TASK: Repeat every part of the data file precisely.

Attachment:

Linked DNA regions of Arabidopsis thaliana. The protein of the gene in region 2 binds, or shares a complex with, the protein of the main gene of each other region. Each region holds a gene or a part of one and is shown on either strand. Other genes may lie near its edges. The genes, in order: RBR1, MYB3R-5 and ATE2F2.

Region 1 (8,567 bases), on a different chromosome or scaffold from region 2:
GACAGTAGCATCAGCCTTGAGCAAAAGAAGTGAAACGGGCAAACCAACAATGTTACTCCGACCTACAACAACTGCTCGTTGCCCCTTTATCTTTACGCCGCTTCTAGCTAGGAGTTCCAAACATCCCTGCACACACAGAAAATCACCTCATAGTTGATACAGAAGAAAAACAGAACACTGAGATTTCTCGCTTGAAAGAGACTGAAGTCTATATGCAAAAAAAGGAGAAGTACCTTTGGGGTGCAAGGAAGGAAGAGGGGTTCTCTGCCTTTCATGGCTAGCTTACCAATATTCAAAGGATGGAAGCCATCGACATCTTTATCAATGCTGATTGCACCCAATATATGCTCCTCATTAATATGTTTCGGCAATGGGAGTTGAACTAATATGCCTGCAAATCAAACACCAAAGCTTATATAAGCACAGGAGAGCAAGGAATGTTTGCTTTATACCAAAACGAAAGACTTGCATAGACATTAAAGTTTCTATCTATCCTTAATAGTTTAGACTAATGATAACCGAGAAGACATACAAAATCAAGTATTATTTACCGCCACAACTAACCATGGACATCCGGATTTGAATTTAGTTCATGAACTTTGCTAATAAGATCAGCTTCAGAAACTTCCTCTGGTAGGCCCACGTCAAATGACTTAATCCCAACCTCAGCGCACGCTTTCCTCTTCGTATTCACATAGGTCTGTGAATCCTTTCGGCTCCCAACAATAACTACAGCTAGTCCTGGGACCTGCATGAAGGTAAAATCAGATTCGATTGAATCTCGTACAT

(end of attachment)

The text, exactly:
Linked DNA regions of Arabidopsis thaliana. The protein of the gene in region 2 binds, or shares a complex with, the protein of the main gene of each other region. Each region holds a gene or a part of one and is shown on either strand. Other genes may lie near its edges. The genes, in order: RBR1, MYB3R-5 and ATE2F2.

Region 1 (8,567 bases), on a different chromosome or scaffold from region 2:
GACAGTAGCATCAGCCTTGAGCAAAAGAAGTGAAACGGGCAAACCAACAATGTTACTCCGACCTACAACAACTGCTCGTTGCCCCTTTATCTTTACGCCGCTTCTAGCTAGGAGTTCCAAACATCCCTGCACACACAGAAAATCACCTCATAGTTGATACAGAAGAAAAACAGAACACTGAGATTTCTCGCTTGAAAGAGACTGAAGTCTATATGCAAAAAAAGGAGAAGTACCTTTGGGGTGCAAGGAAGGAAGAGGGGTTCTCTGCCTTTCATGGCTAGCTTACCAATATTCAAAGGATGGAAGCCATCGACATCTTTATCAATGCTGATTGCACCCAATATATGCTCCTCATTAATATGTTTCGGCAATGGGAGTTGAACTAATATGCCTGCAAATCAAACACCAAAGCTTATATAAGCACAGGAGAGCAAGGAATGTTTGCTTTATACCAAAACGAAAGACTTGCATAGACATTAAAGTTTCTATCTATCCTTAATAGTTTAGACTAATGATAACCGAGAAGACATACAAAATCAAGTATTATTTACCGCCACAACTAACCATGGACATCCGGATTTGAATTTAGTTCATGAACTTTGCTAATAAGATCAGCTTCAGAAACTTCCTCTGGTAGGCCCACGTCAAATGACTTAATCCCAACCTCAGCGCACGCTTTCCTCTTCGTATTCACATAGGTCTGTGAATCCTTTCGGCTCCCAACAATAACTACAGCTAGTCCTGGGACCTGCATGAAGGTAAAATCAGATTCGATTGAATCTCGTACAT